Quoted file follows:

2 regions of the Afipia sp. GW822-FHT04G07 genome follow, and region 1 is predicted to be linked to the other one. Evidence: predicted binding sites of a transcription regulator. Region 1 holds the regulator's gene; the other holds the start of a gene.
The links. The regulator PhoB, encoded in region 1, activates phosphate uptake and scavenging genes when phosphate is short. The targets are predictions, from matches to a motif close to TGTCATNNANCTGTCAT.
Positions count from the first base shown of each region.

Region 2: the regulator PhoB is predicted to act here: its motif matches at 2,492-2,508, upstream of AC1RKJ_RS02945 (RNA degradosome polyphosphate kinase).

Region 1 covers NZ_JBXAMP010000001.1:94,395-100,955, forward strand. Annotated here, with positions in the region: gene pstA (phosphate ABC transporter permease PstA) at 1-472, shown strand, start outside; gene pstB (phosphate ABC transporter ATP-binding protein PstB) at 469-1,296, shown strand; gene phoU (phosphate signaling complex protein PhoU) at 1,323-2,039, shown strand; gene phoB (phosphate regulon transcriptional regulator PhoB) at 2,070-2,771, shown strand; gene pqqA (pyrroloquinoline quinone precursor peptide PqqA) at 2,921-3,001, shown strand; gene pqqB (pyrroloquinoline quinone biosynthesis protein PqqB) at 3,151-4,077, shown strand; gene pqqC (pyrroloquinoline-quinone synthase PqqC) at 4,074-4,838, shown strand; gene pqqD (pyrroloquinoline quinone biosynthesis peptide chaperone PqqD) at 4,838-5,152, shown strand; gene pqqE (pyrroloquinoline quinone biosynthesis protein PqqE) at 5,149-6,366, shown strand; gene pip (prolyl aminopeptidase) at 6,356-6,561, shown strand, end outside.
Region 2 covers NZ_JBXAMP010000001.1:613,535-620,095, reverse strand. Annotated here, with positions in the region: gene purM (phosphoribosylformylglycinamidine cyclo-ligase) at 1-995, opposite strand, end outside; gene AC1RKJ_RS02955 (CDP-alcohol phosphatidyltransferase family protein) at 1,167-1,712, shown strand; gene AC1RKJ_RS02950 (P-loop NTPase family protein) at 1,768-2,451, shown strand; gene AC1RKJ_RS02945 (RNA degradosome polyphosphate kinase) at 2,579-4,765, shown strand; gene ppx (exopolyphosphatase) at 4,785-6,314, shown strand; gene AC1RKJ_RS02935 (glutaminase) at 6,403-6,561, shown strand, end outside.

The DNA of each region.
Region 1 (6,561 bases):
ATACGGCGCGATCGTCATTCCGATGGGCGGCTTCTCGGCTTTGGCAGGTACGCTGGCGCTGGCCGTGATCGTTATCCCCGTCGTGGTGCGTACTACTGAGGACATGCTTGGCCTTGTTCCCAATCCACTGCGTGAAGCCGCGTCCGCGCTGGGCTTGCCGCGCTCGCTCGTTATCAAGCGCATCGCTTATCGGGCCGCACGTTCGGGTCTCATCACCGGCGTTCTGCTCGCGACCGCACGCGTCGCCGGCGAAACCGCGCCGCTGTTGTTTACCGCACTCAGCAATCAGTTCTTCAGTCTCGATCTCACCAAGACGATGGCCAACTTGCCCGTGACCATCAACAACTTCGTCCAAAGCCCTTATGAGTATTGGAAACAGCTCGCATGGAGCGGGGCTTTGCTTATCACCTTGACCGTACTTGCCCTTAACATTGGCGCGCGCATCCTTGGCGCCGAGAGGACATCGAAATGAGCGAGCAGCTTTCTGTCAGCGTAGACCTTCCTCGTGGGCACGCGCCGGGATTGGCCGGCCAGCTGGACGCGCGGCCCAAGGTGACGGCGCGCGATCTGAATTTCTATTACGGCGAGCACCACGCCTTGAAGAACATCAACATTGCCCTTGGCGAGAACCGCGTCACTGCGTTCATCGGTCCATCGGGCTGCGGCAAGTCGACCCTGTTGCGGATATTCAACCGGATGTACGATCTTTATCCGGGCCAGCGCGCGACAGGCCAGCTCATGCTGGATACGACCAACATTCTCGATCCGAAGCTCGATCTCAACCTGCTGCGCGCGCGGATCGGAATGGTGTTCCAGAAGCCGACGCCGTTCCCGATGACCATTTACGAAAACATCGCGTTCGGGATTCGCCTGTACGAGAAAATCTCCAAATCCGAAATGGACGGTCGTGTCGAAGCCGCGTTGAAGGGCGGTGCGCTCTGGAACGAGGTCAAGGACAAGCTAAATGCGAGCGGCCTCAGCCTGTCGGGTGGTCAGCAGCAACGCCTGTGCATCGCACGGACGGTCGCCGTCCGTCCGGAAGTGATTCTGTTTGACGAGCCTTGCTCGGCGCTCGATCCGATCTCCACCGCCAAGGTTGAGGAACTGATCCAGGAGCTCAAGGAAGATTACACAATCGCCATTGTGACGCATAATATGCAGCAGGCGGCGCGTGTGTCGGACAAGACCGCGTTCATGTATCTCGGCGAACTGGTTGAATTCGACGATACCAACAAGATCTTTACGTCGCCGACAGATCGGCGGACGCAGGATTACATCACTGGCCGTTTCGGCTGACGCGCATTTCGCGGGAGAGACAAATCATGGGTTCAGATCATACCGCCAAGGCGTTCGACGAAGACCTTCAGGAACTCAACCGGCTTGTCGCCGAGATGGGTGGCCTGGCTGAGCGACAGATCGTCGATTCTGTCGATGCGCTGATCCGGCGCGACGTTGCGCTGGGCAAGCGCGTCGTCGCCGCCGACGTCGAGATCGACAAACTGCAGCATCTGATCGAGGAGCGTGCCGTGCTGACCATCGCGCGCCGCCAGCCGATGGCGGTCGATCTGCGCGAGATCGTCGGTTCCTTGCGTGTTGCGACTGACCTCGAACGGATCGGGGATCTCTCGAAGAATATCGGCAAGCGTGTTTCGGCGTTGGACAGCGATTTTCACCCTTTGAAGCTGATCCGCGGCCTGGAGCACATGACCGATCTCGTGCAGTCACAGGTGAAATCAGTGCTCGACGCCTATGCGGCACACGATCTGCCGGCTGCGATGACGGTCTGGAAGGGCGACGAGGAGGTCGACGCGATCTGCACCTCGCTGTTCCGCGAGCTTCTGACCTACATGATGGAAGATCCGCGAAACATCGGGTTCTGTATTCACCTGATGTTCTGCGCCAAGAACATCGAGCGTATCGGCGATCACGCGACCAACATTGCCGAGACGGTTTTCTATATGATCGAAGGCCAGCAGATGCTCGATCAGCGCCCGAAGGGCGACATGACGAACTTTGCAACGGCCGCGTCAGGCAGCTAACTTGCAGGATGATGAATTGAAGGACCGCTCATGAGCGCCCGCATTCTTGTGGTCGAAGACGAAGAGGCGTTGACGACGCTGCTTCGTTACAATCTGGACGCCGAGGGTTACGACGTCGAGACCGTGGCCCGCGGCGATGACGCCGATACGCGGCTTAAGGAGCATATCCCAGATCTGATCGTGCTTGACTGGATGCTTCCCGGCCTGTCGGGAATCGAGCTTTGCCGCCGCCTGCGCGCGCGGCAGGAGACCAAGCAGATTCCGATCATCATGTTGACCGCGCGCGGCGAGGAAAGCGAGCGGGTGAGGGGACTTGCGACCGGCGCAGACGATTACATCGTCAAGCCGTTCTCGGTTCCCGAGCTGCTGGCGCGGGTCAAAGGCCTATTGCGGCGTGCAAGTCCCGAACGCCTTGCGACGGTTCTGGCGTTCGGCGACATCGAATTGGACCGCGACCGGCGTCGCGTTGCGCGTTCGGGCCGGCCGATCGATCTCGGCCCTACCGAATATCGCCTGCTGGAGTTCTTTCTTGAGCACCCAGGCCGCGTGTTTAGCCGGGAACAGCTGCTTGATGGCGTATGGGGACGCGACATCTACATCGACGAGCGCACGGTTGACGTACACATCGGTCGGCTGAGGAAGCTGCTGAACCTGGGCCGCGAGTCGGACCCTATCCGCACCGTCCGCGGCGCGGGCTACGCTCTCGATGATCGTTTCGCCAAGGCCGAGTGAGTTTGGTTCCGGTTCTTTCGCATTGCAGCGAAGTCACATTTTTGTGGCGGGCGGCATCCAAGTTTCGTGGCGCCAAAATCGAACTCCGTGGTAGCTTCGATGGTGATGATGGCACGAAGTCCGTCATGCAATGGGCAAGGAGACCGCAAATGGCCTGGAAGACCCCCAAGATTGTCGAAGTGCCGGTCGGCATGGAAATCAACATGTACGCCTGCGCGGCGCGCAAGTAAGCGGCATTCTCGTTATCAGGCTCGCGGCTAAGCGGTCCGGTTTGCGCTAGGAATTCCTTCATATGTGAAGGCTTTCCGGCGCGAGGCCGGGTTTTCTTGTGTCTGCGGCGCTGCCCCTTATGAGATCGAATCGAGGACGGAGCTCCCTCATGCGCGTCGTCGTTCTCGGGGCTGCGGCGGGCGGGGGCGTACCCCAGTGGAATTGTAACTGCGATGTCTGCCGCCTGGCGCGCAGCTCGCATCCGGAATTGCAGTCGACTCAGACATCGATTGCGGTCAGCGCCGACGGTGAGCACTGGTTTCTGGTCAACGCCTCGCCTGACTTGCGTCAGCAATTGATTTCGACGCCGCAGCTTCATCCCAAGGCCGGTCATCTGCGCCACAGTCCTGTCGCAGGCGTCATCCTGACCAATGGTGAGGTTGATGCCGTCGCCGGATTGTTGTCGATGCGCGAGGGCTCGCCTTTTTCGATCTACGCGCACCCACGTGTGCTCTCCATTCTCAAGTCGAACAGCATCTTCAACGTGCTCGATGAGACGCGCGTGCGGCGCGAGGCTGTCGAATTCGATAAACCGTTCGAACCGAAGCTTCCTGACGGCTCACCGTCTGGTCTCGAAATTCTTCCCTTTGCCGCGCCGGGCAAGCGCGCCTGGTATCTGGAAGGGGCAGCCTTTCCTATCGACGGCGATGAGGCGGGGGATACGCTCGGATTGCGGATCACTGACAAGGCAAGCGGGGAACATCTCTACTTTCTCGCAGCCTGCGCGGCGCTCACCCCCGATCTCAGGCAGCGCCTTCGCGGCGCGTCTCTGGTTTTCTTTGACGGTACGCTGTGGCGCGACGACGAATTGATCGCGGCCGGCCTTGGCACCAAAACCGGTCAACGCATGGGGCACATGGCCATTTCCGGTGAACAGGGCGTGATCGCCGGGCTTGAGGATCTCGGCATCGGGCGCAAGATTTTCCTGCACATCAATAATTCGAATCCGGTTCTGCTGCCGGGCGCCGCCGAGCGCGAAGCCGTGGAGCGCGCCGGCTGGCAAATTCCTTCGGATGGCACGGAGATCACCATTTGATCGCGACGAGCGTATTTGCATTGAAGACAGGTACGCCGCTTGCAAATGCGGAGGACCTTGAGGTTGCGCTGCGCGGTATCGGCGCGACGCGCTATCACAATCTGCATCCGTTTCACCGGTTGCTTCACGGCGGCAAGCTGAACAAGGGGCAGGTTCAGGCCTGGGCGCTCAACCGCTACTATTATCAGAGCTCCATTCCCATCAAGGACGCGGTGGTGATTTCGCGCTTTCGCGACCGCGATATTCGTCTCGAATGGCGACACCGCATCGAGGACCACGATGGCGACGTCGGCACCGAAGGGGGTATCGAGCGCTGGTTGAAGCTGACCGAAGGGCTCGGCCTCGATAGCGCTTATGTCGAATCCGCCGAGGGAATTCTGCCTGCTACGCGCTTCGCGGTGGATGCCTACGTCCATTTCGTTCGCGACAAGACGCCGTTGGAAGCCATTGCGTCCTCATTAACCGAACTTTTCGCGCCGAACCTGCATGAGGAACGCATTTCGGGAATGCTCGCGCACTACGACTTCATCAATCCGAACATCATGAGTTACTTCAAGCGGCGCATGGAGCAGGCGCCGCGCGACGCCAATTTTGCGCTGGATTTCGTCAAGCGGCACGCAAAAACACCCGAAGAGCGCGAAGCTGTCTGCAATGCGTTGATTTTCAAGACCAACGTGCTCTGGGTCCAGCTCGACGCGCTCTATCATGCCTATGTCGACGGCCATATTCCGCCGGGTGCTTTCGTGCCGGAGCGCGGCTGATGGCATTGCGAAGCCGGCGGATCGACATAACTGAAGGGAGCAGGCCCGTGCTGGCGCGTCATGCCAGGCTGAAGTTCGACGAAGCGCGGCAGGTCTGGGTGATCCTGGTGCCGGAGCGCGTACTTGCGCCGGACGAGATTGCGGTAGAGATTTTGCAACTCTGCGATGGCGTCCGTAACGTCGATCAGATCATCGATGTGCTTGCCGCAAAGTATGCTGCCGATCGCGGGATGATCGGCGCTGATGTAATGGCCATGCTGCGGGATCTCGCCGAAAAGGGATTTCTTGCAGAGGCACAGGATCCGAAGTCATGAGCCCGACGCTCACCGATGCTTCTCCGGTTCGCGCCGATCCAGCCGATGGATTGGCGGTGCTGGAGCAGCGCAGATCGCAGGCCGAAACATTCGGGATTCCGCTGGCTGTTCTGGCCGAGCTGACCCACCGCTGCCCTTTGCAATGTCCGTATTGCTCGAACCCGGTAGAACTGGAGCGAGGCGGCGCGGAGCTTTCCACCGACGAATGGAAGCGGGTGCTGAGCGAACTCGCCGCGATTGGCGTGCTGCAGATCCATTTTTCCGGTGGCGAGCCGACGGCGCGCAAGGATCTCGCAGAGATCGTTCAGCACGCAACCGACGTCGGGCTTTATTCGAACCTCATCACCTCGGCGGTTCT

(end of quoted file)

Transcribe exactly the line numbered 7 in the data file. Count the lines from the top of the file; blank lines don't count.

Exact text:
The DNA of each region.